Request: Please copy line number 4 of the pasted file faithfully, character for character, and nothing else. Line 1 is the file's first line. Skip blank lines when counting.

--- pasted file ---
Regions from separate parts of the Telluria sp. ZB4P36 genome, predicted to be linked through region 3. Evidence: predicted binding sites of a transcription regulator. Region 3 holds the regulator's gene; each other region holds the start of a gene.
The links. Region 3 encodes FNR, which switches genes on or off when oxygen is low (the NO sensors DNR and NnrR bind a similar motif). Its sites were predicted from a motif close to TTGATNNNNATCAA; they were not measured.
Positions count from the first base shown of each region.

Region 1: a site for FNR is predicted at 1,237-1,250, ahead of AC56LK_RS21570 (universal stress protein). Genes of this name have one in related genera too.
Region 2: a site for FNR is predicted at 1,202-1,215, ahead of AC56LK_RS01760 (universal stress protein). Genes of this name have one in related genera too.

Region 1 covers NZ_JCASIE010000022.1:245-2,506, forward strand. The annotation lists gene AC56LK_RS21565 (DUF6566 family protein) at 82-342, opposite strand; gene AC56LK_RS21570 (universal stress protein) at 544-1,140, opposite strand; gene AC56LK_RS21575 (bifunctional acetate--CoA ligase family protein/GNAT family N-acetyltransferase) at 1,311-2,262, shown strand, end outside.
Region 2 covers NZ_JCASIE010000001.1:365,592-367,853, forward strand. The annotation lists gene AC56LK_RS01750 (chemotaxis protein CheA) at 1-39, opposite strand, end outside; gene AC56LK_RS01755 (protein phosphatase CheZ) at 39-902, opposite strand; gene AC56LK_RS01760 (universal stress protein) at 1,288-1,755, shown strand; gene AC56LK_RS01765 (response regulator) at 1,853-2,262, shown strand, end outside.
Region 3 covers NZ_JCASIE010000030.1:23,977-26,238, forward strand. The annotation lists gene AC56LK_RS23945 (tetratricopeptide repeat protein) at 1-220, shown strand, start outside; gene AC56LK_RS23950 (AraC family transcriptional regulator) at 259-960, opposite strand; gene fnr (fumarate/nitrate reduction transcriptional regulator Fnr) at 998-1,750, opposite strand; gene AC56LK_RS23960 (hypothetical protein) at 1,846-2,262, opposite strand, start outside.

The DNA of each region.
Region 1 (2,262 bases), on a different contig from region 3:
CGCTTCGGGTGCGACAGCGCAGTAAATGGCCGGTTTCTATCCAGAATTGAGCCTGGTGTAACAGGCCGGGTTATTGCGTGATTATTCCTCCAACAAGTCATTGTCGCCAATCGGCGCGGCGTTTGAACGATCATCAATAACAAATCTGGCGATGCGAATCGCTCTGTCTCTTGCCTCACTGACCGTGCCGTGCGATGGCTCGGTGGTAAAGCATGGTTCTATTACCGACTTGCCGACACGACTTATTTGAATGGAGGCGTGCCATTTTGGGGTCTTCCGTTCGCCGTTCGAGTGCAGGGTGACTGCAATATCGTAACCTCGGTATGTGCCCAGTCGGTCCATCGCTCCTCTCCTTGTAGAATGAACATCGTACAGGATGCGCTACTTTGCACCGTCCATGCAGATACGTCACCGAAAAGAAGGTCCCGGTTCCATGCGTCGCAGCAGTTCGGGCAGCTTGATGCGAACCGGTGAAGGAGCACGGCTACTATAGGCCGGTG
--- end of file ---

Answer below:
Region 1: a site for FNR is predicted at 1,237-1,250, ahead of AC56LK_RS21570 (universal stress protein). Genes of this name have one in related genera too.